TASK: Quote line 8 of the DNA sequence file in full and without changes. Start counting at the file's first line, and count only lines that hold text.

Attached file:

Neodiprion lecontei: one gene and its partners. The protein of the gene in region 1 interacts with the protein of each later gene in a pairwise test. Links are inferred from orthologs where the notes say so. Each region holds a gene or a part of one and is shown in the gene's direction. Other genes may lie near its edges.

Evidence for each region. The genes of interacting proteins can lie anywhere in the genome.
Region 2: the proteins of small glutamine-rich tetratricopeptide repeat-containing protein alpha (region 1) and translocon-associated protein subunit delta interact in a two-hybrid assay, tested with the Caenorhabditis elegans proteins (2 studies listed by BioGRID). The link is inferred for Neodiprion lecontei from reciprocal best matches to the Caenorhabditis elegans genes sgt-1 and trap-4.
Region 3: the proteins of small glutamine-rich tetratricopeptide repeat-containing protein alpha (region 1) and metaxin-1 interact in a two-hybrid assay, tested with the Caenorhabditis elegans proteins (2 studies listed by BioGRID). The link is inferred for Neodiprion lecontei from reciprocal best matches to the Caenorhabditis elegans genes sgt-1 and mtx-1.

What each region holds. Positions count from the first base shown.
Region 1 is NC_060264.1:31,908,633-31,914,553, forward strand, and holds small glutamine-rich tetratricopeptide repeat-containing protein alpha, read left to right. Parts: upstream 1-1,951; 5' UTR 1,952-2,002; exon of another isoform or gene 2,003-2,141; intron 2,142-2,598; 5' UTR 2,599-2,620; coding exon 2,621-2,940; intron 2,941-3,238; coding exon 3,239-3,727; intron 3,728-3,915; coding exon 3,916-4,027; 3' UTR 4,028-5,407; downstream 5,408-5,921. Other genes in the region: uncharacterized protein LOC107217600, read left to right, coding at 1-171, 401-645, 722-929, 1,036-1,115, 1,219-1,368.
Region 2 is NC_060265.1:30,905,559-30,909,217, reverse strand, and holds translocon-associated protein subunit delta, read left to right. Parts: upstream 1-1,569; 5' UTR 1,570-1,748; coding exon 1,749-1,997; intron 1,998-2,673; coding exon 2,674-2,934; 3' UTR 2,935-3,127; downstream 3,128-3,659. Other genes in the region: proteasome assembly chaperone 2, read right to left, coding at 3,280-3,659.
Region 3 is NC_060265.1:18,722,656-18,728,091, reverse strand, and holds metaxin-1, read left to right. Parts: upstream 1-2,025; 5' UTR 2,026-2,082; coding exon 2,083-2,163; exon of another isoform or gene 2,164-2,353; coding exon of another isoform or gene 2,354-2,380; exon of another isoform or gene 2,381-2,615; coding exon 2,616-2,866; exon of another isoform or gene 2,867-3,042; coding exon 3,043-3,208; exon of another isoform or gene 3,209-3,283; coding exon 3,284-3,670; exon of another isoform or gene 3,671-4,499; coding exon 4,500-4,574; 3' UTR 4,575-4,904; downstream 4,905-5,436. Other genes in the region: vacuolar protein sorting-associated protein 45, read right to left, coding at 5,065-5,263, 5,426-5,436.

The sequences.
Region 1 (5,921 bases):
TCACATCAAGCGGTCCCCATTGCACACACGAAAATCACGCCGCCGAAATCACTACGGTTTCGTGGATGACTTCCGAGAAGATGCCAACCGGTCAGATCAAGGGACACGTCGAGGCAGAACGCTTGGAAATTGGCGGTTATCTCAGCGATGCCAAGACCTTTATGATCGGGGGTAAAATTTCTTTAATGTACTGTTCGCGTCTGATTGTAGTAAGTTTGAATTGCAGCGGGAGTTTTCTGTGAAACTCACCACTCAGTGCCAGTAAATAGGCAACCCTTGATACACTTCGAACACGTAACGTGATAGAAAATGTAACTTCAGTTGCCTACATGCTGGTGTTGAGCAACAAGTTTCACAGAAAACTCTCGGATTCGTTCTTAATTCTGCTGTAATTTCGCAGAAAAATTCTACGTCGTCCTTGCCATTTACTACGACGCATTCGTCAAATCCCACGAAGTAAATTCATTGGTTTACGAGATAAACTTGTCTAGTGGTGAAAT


Region 3 is NC_060265.1:18,722,656-18,728,091, reverse strand, and holds metaxin-1, read left to right. Parts: upstream 1-2,025; 5' UTR 2,026-2,082; coding exon 2,083-2,163; exon of another isoform or gene 2,164-2,353; coding exon of another isoform or gene 2,354-2,380; exon of another isoform or gene 2,381-2,615; coding exon 2,616-2,866; exon of another isoform or gene 2,867-3,042; coding exon 3,043-3,208; exon of another isoform or gene 3,209-3,283; coding exon 3,284-3,670; exon of another isoform or gene 3,671-4,499; coding exon 4,500-4,574; 3' UTR 4,575-4,904; downstream 4,905-5,436. Other genes in the region: vacuolar protein sorting-associated protein 45, read right to left, coding at 5,065-5,263, 5,426-5,436.